In those days Peter stood up among the brothers (the company of persons was in all about 120) and said, “Brothers, the Scripture had to be fulfilled, which the Holy Spirit spoke beforehand by the mouth of David concerning Judas, who became a guide to those who arrested Jesus. For he was numbered among us and was allotted his share in this ministry.” (Now this man acquired a field with the reward of his wickedness, and falling headlong he burst open in the middle and all his bowels gushed out. And it became known to all the inhabitants of Jerusalem, so that the field was called in their own language Akeldama, that is, Field of Blood.) “For it is written in the Book of Psalms,

    “‘May his camp become desolate,
        and let there be no one to dwell in it’;
    
        and

    “‘Let another take his office.’
    
        So one of the men who have accompanied us during all the time that the Lord Jesus went in and out among us, beginning from the baptism of John until the day when he was taken up from us—one of these men must become with us a witness to his resurrection.” And they put forward two, Joseph called Barsabbas, who was also called Justus, and Matthias. And they prayed and said, “You, Lord, who know the hearts of all, show which one of these two you have chosen to take the place in this ministry and apostleship from which Judas turned aside to go to his own place.” And they cast lots for them, and the lot fell on Matthias, and he was numbered with the eleven apostles.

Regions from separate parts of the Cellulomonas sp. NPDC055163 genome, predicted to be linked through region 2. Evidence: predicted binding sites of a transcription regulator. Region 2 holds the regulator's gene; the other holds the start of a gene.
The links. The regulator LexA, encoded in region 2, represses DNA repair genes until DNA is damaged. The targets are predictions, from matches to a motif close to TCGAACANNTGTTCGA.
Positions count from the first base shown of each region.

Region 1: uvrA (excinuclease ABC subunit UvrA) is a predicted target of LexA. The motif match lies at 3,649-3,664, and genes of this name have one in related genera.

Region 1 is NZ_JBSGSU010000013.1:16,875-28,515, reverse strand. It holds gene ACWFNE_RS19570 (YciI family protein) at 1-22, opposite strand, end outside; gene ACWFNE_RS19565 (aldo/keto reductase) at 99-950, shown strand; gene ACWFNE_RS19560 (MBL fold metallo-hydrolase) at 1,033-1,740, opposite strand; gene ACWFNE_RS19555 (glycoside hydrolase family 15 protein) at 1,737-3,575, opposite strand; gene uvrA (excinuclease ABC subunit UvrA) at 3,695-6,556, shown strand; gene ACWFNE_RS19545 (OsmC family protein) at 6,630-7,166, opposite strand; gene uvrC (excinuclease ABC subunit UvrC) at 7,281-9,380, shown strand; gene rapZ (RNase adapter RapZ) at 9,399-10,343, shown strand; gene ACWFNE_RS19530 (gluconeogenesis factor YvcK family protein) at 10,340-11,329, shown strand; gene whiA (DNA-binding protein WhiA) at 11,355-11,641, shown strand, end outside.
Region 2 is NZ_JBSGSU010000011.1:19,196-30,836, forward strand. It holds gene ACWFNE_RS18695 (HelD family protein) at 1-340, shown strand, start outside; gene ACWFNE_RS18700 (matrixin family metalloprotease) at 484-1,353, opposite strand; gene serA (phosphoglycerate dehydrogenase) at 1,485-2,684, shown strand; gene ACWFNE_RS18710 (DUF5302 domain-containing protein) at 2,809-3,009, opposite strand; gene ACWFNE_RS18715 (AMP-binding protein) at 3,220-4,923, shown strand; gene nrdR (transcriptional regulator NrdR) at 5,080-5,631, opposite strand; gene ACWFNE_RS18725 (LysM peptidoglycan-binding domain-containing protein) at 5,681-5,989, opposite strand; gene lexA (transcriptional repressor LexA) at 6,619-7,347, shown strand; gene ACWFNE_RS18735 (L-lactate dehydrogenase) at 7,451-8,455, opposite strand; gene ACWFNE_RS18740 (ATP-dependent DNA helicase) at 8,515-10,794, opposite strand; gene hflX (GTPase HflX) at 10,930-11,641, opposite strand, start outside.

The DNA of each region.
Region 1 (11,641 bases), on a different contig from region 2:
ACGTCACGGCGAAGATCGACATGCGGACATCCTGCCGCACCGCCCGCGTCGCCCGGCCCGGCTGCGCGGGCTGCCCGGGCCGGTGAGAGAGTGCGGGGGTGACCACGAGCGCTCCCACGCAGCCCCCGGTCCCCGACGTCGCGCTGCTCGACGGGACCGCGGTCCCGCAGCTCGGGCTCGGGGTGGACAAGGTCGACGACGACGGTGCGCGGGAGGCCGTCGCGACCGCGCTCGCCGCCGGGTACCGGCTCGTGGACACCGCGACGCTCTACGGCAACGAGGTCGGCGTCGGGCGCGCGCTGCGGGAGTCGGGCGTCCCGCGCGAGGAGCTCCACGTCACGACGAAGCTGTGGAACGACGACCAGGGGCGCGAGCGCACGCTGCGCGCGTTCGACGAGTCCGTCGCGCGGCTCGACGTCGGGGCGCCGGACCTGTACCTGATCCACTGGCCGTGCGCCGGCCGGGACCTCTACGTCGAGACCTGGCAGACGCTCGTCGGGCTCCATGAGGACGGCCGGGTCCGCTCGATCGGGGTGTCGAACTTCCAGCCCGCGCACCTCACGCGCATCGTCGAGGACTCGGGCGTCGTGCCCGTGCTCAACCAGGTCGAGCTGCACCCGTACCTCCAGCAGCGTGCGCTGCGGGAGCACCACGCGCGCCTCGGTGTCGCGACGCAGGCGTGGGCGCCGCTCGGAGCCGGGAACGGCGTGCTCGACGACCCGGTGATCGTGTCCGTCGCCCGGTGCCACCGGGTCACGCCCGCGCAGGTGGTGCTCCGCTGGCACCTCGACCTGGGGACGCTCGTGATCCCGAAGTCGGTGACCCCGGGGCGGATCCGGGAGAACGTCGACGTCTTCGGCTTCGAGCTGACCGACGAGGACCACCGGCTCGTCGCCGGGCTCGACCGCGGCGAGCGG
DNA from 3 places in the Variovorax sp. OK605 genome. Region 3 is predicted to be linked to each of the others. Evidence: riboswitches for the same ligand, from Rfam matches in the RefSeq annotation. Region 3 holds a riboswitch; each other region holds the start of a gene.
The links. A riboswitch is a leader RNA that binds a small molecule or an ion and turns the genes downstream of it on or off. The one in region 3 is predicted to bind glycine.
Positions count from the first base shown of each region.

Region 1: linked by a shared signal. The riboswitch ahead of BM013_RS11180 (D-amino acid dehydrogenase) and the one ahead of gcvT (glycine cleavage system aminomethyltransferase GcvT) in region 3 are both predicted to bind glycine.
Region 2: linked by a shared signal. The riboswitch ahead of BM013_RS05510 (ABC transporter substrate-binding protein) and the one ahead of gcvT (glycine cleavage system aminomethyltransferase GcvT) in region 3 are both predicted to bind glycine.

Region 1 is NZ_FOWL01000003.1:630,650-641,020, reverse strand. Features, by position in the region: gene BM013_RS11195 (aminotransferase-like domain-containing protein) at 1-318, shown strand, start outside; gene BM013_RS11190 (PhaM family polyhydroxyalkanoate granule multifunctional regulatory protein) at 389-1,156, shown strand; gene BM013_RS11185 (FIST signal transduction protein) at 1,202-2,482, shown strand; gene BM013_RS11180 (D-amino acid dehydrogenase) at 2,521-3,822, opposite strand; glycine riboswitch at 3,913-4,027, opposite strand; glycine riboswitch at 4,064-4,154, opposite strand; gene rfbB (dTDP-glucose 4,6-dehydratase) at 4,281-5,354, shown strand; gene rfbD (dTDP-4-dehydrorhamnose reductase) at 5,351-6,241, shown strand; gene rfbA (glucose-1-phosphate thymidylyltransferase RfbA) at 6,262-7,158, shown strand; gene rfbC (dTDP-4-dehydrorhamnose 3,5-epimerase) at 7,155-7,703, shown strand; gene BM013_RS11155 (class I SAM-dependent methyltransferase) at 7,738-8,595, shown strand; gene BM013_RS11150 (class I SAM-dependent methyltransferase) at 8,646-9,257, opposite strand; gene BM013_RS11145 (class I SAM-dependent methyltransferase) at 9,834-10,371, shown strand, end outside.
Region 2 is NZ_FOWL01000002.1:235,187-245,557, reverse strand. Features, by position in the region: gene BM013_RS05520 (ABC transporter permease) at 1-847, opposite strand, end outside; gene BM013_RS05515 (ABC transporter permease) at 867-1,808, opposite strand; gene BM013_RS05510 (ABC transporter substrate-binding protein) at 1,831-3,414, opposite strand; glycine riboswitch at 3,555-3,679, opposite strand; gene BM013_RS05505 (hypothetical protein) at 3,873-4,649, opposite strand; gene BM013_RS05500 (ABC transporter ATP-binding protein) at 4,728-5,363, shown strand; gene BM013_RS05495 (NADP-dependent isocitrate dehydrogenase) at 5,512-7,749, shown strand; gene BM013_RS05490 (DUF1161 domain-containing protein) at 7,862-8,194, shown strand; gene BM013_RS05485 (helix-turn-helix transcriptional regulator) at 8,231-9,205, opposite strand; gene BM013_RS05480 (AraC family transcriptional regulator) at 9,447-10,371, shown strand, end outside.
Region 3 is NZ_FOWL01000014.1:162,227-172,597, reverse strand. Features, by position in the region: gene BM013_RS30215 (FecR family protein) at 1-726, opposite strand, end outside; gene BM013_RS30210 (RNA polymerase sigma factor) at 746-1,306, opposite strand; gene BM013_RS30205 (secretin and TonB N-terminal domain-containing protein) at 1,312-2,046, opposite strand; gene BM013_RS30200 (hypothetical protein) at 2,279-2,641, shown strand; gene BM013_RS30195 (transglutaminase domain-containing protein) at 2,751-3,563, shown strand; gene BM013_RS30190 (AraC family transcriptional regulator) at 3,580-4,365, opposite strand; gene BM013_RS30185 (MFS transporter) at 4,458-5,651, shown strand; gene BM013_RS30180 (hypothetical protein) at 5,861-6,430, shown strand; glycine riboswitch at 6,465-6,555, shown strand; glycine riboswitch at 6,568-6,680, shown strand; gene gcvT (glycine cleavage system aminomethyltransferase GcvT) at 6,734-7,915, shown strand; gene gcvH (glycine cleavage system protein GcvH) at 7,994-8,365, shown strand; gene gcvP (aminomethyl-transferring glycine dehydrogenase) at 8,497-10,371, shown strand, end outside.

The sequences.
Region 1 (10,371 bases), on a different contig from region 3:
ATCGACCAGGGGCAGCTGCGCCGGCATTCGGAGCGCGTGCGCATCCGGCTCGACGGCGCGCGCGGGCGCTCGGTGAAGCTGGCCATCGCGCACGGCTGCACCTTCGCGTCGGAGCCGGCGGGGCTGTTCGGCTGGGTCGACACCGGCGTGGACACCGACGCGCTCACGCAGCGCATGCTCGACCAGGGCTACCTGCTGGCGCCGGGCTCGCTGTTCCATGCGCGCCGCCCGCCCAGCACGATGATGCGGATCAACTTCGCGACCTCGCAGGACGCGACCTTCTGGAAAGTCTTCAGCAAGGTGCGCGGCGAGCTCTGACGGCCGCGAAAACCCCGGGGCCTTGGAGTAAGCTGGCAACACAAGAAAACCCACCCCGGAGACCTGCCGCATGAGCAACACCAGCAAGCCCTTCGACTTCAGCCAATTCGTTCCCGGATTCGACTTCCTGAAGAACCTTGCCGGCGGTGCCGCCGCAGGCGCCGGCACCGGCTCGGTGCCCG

(Acts 1 ESV)

Something to Consider

Ezra 1: The prophet Jeremiah had foretold that the Jews would experience 70 years in Babylonian exile before the Lord would punish Babylon and restore the Jews to Jerusalem and their land. The reign of Cyrus of Persia marks the beginning of this prophecy being fulfilled.